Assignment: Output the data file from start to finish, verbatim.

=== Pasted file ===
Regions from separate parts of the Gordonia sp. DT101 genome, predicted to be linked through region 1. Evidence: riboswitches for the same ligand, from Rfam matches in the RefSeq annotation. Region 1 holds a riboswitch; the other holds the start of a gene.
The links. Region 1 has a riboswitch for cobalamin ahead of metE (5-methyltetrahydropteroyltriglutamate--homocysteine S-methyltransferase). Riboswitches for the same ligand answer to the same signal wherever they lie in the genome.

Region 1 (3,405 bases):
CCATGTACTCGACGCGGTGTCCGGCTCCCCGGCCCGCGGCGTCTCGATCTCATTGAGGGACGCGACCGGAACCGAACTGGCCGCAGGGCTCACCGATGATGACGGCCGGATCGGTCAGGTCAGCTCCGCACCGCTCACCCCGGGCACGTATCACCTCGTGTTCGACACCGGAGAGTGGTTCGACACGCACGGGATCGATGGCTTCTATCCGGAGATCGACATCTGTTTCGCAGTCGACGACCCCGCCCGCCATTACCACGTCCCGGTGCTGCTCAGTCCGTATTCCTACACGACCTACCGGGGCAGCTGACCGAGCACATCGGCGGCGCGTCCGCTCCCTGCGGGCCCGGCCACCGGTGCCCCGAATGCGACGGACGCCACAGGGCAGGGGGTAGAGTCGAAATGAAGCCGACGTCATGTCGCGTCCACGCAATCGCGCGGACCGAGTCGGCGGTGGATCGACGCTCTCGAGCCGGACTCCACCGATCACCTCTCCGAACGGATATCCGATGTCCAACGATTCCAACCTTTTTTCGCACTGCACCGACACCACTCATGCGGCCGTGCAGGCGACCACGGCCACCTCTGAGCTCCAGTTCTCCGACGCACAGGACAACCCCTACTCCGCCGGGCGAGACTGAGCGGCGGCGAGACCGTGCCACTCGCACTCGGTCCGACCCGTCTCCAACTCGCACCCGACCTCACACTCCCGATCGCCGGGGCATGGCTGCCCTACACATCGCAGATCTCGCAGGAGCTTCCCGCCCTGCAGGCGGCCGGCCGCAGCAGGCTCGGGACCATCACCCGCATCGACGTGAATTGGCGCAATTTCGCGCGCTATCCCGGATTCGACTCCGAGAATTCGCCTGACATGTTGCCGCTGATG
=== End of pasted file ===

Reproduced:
Regions from separate parts of the Gordonia sp. DT101 genome, predicted to be linked through region 1. Evidence: riboswitches for the same ligand, from Rfam matches in the RefSeq annotation. Region 1 holds a riboswitch; the other holds the start of a gene.
The links. Region 1 has a riboswitch for cobalamin ahead of metE (5-methyltetrahydropteroyltriglutamate--homocysteine S-methyltransferase). Riboswitches for the same ligand answer to the same signal wherever they lie in the genome.

Region 1 (3,405 bases):
CCATGTACTCGACGCGGTGTCCGGCTCCCCGGCCCGCGGCGTCTCGATCTCATTGAGGGACGCGACCGGAACCGAACTGGCCGCAGGGCTCACCGATGATGACGGCCGGATCGGTCAGGTCAGCTCCGCACCGCTCACCCCGGGCACGTATCACCTCGTGTTCGACACCGGAGAGTGGTTCGACACGCACGGGATCGATGGCTTCTATCCGGAGATCGACATCTGTTTCGCAGTCGACGACCCCGCCCGCCATTACCACGTCCCGGTGCTGCTCAGTCCGTATTCCTACACGACCTACCGGGGCAGCTGACCGAGCACATCGGCGGCGCGTCCGCTCCCTGCGGGCCCGGCCACCGGTGCCCCGAATGCGACGGACGCCACAGGGCAGGGGGTAGAGTCGAAATGAAGCCGACGTCATGTCGCGTCCACGCAATCGCGCGGACCGAGTCGGCGGTGGATCGACGCTCTCGAGCCGGACTCCACCGATCACCTCTCCGAACGGATATCCGATGTCCAACGATTCCAACCTTTTTTCGCACTGCACCGACACCACTCATGCGGCCGTGCAGGCGACCACGGCCACCTCTGAGCTCCAGTTCTCCGACGCACAGGACAACCCCTACTCCGCCGGGCGAGACTGAGCGGCGGCGAGACCGTGCCACTCGCACTCGGTCCGACCCGTCTCCAACTCGCACCCGACCTCACACTCCCGATCGCCGGGGCATGGCTGCCCTACACATCGCAGATCTCGCAGGAGCTTCCCGCCCTGCAGGCGGCCGGCCGCAGCAGGCTCGGGACCATCACCCGCATCGACGTGAATTGGCGCAATTTCGCGCGCTATCCCGGATTCGACTCCGAGAATTCGCCTGACATGTTGCCGCTGATG